For Lecce’s 3rd Annual Salento Biennale our purpose is to Demonstrate the impact of a wide reaching far-flung group of international artists who have maintained communication and collaboration through an exchange of ideas and art works over the period of 3-4 years having initially met via electronic media.Originally Carl Heyward (San Francisco, California USA) and Lorna Crane (New South Wales, Australia) Began a friendship and correspondence via Heyward’s KNEE (jerk) Fragmentation (mail art) PROJECT in 2011 Which Consists of a one-for-one exchange of post card sized art works made ​​Exclusively for the project That has Artist- Attracted over 500 participants and produced over 3,000 individual art works.The idea of fragmentation is central to His aesthetic mission fatto che the pieces of a culture, the debris, the archaeological products of waste and discard give evidence of culturally assigned value and worth;of conscious and sublimated preoccupations of contemporary cultures and That Their combination through collage, assemblage and other art methods Allows a reading of place and time That includes and transcends These elements.He and Crane developed in dialog in the course of this project Recognizing the resonance of Their personal imagery and founded ZIMBABWE (two-step) to encourage Their Own practice as a collaborative device, each marking a canvas or surface and sending intact or as a fragment to the other shortly after launching KNEE (jerk) .These works will be Exhibited in Australia in 2015 while the KNEE (jerk) Project will be Traveled as a segmented work Exhibited in various sites in combinations of 250-500 venues.In selected works in the course of These electric endeavors, both artists have Exhibited in Their Respective countries as well as having Participated in international shows.In expanding Their inclusion of other artists in the aforementioned and similar projects, Heyward and Crane added Stennick painter Joan of San Francisco (Heyward’s partner who has Exhibited widely in two-person shows with him as well as her own exhibitions only);Akiko Suzuki an award winning contemporary quilt maker from Osaka, Japan;the hugely popular self-taught Vered Gersztenkorn (Tel Aiv, Israel), a painter-collagist;and Chaewon Laura Oh of Seoul, Korea in multi-media artist and accomplished portraitist, Completing the GLOBAL ART PROJECT in November 2013.WE RESONATE TOGETHERWE ECHO TOGETHERgap in 2014GAP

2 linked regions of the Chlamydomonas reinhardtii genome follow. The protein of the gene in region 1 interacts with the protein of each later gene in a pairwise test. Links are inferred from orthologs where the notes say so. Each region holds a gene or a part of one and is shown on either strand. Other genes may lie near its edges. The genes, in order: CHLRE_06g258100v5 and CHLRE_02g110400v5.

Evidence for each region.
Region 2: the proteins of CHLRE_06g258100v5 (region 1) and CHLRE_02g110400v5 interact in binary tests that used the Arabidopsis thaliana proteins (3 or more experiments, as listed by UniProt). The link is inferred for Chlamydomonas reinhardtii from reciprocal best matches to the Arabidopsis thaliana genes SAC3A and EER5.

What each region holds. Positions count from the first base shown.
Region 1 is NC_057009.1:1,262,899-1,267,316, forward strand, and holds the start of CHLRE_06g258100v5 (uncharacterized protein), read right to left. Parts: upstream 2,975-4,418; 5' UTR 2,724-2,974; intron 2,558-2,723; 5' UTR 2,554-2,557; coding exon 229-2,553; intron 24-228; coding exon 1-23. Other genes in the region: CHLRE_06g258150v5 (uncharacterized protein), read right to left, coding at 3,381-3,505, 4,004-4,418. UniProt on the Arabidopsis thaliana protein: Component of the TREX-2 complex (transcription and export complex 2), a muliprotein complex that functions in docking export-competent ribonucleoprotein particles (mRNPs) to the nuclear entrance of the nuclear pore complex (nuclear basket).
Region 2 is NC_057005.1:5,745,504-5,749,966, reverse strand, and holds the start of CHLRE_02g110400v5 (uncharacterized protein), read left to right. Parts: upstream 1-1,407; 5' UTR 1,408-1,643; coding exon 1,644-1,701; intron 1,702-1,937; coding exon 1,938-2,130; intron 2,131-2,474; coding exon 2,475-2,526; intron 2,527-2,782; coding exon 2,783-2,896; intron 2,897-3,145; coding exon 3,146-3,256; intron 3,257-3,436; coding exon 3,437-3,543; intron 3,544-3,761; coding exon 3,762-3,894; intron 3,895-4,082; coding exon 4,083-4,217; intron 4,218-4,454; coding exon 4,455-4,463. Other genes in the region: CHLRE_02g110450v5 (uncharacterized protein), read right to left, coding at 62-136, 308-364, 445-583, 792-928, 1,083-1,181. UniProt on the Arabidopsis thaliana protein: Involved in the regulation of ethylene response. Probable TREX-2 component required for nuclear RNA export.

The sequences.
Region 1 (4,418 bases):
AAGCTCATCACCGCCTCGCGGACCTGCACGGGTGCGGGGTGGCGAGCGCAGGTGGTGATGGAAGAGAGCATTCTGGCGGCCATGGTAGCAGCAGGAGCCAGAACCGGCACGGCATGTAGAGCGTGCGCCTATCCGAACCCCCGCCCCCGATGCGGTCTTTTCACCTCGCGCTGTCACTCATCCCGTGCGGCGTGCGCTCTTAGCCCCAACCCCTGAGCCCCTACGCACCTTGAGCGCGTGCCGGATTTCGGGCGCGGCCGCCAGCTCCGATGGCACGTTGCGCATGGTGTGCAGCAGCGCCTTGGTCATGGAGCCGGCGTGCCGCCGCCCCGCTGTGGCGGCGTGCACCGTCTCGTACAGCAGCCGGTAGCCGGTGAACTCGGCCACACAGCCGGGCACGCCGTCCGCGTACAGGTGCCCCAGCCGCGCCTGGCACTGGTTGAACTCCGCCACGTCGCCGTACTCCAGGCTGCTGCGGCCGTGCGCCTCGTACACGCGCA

Our work for the Biennale Lecce Reflects individual, personal and global Concerns by virtue of intention. We are creating and exhibiting Work That Allows the freedom of expression by the very opportunity to communicate beyond language and culture with various artists form all over the world while remaining open to the opportunities of the moment accessed through this circumstance in a setting (Italy) dear , yet completely foreign to us all.